First, CI, LMC and the Coalition organized a series of community consultations to identify potential Sites of Conscience – such as the Maher Bridge, where in 2002, hundreds of civilians were lured with promises of food and supplies and then drowned – as spaces for healing and peace-building. Next, the Coalition and Civic Initiative (CI) facilitated sessions at the Liberian National Reconciliation Conference, where perpetrators and victims came together to discuss what should be remembered from the recent conflict and how places of memory could support reconciliation efforts.
Drawing from the extensive experience of Sites of Conscience in using places of memory to promote democracy around the world, the Coalition provided models and best practices and presented the suggestions that emerged from the community consultations and the National Reconciliation Conference to the TRC.
The sum of the community consultations and the Virginia Declaration demonstrate the growing political acknowledgment of memorialization as a vital part of peace-building and reconciliation.
The Arab American National Museum’s new interactive exhibit Connecting Communities uses metropolitan Detroit as a microcosm of American immigration. It offers immigrants the opportunity to tell their own stories and allows visitors to share thoughts and experiences.
As the immigrant population in Detroit dramatically increases, so do the stereotypes and misconceptions about the city’s newest citizens. With Connecting Communities, the Arab American National Museum aims to puts a human face on immigration. It uses research and oral histories conducted by local students from diverse backgrounds and neighborhoods to highlight nine personal stories of immigrants living in Detroit today. Via mobile phones, visitors can listen in on conversations with Arab, Latino, South Asian and Eastern European immigrants, while displays of photos, personal objects and writings further illuminate their experiences. Visitors are also encouraged to contribute to the exhibition by sharing their thoughts, opinions, experiences and photographs. They can interact with others in the gallery itself at a video kiosk or from their own computers.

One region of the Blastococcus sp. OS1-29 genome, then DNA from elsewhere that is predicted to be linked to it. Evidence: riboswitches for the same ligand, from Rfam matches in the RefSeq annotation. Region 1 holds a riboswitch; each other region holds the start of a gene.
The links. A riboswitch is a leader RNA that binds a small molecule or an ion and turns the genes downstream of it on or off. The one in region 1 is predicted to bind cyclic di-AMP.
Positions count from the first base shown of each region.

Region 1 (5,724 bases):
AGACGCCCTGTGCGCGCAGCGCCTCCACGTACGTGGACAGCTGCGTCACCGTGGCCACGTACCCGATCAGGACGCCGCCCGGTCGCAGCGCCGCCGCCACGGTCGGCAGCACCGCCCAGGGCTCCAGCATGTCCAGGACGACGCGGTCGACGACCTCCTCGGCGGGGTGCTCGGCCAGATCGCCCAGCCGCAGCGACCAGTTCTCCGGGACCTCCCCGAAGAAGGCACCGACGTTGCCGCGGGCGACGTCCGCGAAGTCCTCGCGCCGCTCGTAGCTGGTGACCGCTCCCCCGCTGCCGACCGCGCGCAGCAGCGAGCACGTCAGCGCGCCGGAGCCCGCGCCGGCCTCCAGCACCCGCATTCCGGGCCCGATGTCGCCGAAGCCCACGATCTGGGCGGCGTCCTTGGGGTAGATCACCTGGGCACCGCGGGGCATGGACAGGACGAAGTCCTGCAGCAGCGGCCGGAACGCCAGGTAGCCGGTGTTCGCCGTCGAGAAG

The Arab American National Museum is part of Immigration Sites of Conscience, a network of immigration museums that recently launched public conversations around contemporary immigration issues across the United States. Read more about the public conversations here.
On September 30, 2009 U.S. Immigration Sites of Conscience launched new programs designed to engage their millions of visitors in a nation-wide conversation about immigration – past and present. As President Obama strives to craft a new vision for immigration, communities across the country wrestle with day-to-day questions about how to live and work with each other. Museums remembering immigration histories offer a space where people can explore how previous generations have faced these questions before, come together to share their own experiences today and shape what the future can be.
The Gulag Museum’s annual “Pilorama” event, which uses art, culture and music to interpret the history of the GULAG and engage new audiences, especially youth, in dialogue on democracy in Russia today, broke previous attendance records by attracting more than 10,000 participants.
Pilorama uses the historic site of the Soviet labor camp “Perm-36” as a platform for a variety of artistic media to draw connections between the history of the camp and contemporary issues of civic responsibility. The July 2009 event featured musical, theatrical, and literary performances by national and international artists exploring contemporary issues.
International government representatives along with human rights activists took part in dialogue and panel discussions along with visitors who participated in many different ways. Post-performance discussions, conversations with witnesses of past Soviet repressions, creating installations and other art were some of the ways the audience engaged in dialogues about democracy, particularly the role of citizens in addressing State repression. The Gulag Museum at Perm-36 is dedicated to promoting democratic values and civil consciousness through the preservation of the last Soviet labor camp. With the Pilorama festival, which was widely covered by Russian media, the Museum raised awareness of contemporary challenges to democracy and increased interest in and support for civic engagement initiatives.